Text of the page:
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PCT National Phase Patents in South Africa

Enter the PCT national phase in South Africa for USD 950 | EUR 850 | GBP 750 including one priority claim.

This price is valid for 2017.

Note: The above price does not include late lodging of documents, if required. Late lodging can be avoided by providing us with scans of the necessary documentation before the filing date. The above price also does not include any of the optional services listed below (review, amendment, renewal, etc.).

Our charges are fixed and do not depend on the length of the specification, number of claims, etc.


The deadline for entry into the national phase is 31 months from the earliest priority date, irrespective of whether a Chapter II demand was filed or not.  This deadline may be extended by 3 months, to 34 months from the earliest priority date.


For urgent cases we can file with the following minimum requirements:

  • Name and physical address of applicant.
  • Title of the invention.
  • PCT international application number and filing date.
  • Number, date and country of the basic application if Paris Convention priority is claimed.


The following are the full filing requirements for PCT national phase applications in South Africa.  A summary of the requirements is given first, followed by detailed information about each requirement:

Summary of Filing Requirements:

Documents that we complete in our office:

  • Form P25 (Application Form)
  • Form P2 (Register Page)
  • Form P8 (Publication Particulars and Abstract)

Documents required from the Applicant:

  • Verified English translation of specification and amendments (if original not in English) – 3 months* from national phase filing date.
  • Specification (file copy) – This is for our file only; the Patent Office will download the official copy – no deadline.
  • Form P3 (Power of Attorney) – 6 months from national phase filing date.
  • Form P26 (Statement on Use of Indigenous Resource, etc.) – 6 months from national phase filing date.
  • Chain of Title (e.g. Confirmatory Deed of Assignment) – 6 months from national phase filing date.
  • Priority Document & Translation (not required if PCT Rule 17.1 fulfilled) – 6 months from national phase filing date.

Blank copies of the Forms P3 & P26 as well as any applicable Deeds of Assignment will be sent to you if you decide to proceed.

Detailed Filing Requirements:

1. Translation (within 3 months*, not extensible):

If the international application was not lodged or published in English a verified English translation of the international application must be lodged with prescribed contents (set out below). *There are differing interpretations of the provisions of the Patents Act & Regulations regarding the applicable time limit for lodging of the translation, so for the sake of caution we work to the shortest interpretation. This is 3 months from the date of paying the official fees, i.e. 3 months from the date of entry into the national phase in South Africa.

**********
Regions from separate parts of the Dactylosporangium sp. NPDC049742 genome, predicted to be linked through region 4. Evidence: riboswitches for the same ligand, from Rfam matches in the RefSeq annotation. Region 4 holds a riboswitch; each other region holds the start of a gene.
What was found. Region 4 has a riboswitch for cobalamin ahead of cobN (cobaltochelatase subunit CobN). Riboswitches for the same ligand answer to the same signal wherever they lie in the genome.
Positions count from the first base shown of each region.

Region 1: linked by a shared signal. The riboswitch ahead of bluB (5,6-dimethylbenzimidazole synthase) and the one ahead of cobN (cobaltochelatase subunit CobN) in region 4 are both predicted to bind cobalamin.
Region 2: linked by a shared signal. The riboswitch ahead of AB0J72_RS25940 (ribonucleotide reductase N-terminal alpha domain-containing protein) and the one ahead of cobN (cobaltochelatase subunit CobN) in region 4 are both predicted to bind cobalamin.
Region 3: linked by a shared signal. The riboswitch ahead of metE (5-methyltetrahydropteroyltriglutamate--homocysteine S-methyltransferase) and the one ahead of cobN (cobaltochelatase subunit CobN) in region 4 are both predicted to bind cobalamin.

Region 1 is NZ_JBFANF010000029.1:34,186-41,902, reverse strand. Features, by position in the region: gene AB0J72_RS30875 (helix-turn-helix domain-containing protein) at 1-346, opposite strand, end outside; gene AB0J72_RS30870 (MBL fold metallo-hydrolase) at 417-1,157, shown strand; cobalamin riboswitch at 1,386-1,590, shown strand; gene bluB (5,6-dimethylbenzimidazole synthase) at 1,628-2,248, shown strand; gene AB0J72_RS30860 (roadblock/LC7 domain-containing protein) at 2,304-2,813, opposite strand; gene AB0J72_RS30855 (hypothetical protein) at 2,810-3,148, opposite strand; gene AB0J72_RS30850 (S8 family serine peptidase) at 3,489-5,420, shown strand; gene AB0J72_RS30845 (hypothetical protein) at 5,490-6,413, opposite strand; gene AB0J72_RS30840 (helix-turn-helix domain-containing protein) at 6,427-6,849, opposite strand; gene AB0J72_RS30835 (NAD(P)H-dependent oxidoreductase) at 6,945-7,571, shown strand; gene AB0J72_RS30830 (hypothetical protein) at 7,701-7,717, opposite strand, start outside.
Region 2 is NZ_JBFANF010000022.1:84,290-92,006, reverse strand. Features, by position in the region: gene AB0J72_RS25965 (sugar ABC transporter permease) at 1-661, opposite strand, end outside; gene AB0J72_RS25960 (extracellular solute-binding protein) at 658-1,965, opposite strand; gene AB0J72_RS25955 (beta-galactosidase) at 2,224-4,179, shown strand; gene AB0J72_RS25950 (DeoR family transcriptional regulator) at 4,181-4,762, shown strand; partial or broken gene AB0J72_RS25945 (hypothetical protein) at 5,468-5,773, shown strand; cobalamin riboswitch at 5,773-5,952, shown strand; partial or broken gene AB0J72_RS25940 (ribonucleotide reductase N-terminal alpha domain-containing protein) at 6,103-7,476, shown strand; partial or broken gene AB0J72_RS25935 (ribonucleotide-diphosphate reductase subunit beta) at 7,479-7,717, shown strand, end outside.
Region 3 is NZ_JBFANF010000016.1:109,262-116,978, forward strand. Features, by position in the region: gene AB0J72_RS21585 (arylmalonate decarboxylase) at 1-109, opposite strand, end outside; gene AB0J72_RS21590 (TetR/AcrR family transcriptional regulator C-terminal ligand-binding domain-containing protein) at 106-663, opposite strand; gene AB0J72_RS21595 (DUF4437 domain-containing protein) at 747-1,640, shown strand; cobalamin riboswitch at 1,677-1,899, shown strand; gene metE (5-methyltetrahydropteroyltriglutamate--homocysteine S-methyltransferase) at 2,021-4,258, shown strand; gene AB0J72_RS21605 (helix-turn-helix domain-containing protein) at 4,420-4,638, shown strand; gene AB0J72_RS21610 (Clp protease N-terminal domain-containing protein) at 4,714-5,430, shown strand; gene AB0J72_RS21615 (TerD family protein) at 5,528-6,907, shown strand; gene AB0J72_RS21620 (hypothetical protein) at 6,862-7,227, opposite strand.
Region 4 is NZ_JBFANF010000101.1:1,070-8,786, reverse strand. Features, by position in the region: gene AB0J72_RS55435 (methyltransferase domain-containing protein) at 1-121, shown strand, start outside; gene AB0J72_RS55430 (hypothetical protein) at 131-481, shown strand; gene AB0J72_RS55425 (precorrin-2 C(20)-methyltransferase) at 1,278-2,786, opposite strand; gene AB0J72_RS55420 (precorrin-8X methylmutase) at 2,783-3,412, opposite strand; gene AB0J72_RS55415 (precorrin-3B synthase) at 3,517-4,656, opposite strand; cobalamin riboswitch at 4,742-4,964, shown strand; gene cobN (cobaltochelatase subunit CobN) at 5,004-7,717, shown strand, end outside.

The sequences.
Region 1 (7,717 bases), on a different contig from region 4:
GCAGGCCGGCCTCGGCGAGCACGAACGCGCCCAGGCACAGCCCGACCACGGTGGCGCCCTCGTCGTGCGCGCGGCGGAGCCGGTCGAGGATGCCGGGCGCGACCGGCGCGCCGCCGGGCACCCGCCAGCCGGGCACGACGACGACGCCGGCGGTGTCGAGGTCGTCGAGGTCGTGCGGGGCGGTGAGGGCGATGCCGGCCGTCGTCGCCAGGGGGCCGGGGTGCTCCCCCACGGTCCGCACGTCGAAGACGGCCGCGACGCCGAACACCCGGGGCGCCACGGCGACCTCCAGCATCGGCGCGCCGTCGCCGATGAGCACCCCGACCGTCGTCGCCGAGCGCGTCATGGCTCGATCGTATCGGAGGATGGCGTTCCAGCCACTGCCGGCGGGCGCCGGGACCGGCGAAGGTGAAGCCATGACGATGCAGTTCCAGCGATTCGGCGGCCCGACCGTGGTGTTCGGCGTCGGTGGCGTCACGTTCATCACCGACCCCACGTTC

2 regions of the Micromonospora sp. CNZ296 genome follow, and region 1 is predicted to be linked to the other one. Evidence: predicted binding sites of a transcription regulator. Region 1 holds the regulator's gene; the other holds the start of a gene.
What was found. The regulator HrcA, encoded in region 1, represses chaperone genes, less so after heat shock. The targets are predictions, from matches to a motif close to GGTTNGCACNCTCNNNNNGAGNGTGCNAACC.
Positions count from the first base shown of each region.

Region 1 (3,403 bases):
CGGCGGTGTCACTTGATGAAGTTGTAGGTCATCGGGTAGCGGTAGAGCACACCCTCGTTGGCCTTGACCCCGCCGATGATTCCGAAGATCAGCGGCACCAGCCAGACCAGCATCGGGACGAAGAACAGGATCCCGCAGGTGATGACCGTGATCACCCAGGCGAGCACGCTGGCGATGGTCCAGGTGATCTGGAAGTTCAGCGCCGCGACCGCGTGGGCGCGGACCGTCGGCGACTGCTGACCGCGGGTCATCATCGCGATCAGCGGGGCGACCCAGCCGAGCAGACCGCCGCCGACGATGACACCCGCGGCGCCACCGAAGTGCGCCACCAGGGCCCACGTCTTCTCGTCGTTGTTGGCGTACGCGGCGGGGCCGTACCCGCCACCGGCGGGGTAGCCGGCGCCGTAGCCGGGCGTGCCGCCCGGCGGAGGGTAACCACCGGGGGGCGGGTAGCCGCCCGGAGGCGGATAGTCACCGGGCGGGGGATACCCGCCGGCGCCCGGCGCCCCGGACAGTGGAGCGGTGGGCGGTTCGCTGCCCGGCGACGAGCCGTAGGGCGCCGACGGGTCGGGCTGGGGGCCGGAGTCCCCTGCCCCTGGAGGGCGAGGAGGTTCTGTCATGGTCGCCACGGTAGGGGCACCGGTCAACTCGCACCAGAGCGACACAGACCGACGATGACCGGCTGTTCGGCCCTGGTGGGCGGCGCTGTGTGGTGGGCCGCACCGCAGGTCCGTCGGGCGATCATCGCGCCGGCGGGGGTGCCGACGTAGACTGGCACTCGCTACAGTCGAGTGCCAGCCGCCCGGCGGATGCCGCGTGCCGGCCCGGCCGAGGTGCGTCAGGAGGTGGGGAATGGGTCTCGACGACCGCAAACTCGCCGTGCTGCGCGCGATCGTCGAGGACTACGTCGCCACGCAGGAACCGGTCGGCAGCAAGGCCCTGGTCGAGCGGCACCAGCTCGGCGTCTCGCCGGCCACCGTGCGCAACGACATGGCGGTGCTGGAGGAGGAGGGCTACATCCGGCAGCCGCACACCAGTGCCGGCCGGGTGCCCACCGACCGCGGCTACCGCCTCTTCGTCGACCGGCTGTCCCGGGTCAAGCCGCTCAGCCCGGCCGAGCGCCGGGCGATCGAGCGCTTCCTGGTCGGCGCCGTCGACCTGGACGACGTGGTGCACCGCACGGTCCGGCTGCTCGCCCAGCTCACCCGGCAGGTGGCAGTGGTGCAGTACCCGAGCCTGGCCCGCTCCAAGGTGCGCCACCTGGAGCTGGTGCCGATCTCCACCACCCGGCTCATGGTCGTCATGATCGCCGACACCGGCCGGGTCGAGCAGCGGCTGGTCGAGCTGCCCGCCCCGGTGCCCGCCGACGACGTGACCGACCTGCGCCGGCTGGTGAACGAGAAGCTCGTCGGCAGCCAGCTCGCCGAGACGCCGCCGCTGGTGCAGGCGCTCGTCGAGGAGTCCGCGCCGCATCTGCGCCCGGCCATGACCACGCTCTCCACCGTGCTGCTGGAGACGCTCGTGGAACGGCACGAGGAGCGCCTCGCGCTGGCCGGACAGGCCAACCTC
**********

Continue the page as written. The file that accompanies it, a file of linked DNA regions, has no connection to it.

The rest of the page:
Note: *According to this cautious interpretation of the Act, failure to lodge the translation within the 3-month time limit will result in the national phase concerned being deemed to have been abandoned.

The following are the prescribed contents of the translation which must be submitted.

  • the description;
  • the claims; and
  • any textual matter on the drawings.

Note: The translation must include any amendments made to the above items during the international phase. Where either or both Article 19 and Article 34 amendments have been made during the international phase, then such amendments will automatically form part of the South African application. If said amendments were not made in English then a verified translation thereof into English must be provided within three months from the date of entry into the national phase.

We can arrange translation of the specification on your instructions, if required.

2. Specification:

The South African Patent Office will obtain a copy of the International Application, together with any Article 19 and Article 34 amendments, directly from WIPO. Copies of the specification, claims, drawings, and abstract are not required from the applicant for official purposes.

However, we ask you to send us copies for our file of the following: the published specification, International Search Report, International Preliminary Reports on Patentabilty I & II, and any amendments made during the international phase. This facilitates review and amendment of the specification, should you instruct these additional services.